Historical Details

Workers Dig up Mystery Man

Courtesy of The Lusk Herald, 02/26/1997


It's a mystery, one that Niobrara County residents are scrambling to solve.

Last Tuesday, workers found a casket while moving dirt for the foundation of a new house for Dick Chopping. Located at the end of Fourth St. on the west side of town the discovery has generated interest throughout the county.

News of the find was even the topic of conversation at local choir practice, according to Gerry Bardo. "It's just something that's caught the imagination of everybody," he said. "I think it's what we've always called in the newspaper business a human interest story," Bardo believes it is sparking interest because people didn't realize there was a cemetery in that area and they want to research when the present cemetery was established.

Lynn Bader believes it is drawing interest because of "the natural question - I wonder who this gentleman is."

County coroner Butch Bader said an instructor has expressed interest for his students to help with the research into the individual's background.
Little concrete information is known about the individual found, Bader said.
"The individual is believed to be a male who died approximately 100 years ago, Bader said.

The casket was made out of redwood with a glass viewing window across the top and Masonic symbols on the handles.

Skeletal remains indicate the man was a "good-sized gentleman who had a full red beard," Lynn said.

Bader said the historical society and Jim Willson have found three names of individuals buried in the old cemetery but no record of them having been moved to the new cemetery north of Lusk.

Lynn said when this individual was buried the area was part of Converse County; Niobrara County had not been established. "This was a planned burial and I would say for that time frame a pretty fancy thing," Lynn said. "We in society today, would assume this gentleman was a Mason, but it may have been the prettiest, fanciest casket with the hardware that the family liked."

One of the individuals being researched died during the Johnson County war, she said. "A lot of times with something like this, people will do a lot of the leg work for you," Butch said. "We're going to do our best to identify who it is."

In addition to the ongoing local research, the Bader's are hoping to get help from the state crime lab and the state archeologists office to unravel this mystery.

"People in this town and county are so resourceful, they're going to help out," she said. "This has brought out a lot of good in people."

After all of the avenues have been exhausted or the individual has been identified, Bader said they will bury him out at the new cemetery. But he doesn't expect that to happen any time soon. He estimates it may take one or two months before they know anything conclusive.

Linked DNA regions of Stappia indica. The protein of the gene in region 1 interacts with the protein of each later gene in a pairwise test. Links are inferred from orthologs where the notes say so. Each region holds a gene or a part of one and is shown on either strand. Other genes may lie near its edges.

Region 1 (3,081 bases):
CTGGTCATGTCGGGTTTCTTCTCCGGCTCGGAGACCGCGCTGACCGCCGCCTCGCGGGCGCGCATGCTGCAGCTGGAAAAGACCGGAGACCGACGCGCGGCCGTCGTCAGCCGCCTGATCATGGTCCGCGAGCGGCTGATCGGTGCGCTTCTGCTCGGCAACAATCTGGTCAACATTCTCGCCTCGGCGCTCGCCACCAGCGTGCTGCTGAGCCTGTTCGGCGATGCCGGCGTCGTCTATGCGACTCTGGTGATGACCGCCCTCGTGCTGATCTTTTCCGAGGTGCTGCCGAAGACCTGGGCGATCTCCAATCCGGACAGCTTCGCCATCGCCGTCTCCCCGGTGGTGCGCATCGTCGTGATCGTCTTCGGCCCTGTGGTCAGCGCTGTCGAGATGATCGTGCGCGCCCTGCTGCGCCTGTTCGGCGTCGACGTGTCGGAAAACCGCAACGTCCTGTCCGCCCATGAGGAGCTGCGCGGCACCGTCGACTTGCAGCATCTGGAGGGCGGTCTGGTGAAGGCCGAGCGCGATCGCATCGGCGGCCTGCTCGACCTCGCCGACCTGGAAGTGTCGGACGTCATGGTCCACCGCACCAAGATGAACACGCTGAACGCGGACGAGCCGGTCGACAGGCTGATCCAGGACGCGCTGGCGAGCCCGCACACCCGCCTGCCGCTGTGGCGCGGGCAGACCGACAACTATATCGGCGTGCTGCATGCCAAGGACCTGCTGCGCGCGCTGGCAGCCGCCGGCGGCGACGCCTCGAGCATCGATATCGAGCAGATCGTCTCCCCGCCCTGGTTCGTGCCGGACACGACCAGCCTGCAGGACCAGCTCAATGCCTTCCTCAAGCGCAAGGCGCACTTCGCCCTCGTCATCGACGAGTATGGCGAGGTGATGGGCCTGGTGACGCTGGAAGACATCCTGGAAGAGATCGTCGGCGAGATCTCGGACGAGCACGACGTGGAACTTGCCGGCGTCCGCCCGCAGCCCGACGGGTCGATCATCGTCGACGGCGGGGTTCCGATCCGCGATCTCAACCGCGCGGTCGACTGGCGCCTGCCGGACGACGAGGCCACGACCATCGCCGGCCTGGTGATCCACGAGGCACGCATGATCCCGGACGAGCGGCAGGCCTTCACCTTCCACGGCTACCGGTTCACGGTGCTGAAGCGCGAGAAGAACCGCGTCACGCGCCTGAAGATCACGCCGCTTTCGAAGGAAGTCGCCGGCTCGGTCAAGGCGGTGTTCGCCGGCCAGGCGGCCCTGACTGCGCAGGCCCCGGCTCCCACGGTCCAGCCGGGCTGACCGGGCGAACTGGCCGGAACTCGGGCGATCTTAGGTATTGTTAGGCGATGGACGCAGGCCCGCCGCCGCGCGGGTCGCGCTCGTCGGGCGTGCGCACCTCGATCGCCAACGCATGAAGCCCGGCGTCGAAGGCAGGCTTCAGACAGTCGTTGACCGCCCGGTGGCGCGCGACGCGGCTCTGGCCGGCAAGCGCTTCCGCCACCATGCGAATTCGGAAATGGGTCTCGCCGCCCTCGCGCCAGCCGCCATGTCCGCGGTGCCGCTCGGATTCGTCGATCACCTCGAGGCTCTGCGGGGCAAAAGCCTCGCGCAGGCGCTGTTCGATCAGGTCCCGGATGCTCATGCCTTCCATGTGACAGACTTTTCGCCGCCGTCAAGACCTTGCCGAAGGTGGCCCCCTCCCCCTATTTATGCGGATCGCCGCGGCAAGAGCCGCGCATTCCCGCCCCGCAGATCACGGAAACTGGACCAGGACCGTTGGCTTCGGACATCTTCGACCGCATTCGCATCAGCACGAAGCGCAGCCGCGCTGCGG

The Lusk Herald, April 2, 1997

Lusk's mystery man may have taken two steps closer to his real identity.

Lusk City Supervisor Al Titchenor and other town staff were cleaning the concrete bunkers under the power plant, rearranging city maps stored there, when Titchenor discovered a 1915 city map of the town's earlier cemetery.

Researchers will attempt to identify the remains and the map proves a valid tool.
"I certainly hope it will help," said Titchenor.

Monday Lynn Bader transported the entire remains to the state crime lab in Cheyenne, where extensive testing will officially determine the approximate height, weight, gender and age of the deceased. Bader and her husband Butch, who is the county coroner, were able to estimate the deceased age within 5-8 years but the crime lab should come within 1-2.

Lyn requested the crime lab return the results in 4-6 weeks since Gary Troudt's history class which is researching information to help with the deceased's identification, will dismiss for the summer the end of May.

Lynn believes the research is helpful to young people beyond its historical value. She sees observing the deceased without the immediate grief inherent in the death of someone the young people know as a way to lessen death's fear and abhorrence.

The casket was unearthed during a construction project on the Dick Chopping property.

The Lusk Herald, April 16, 1997
By Jeanne Editor
Lusk Herald Staff Writer

Lusk is the center of a mystery, a who-is-it of Sherlock Holmes proportion.

The mystery had spanned the generation gap, capturing the imagination of the community and awakening the amateur
sleuth in many individuals.

Who was the mystery man? How did he die?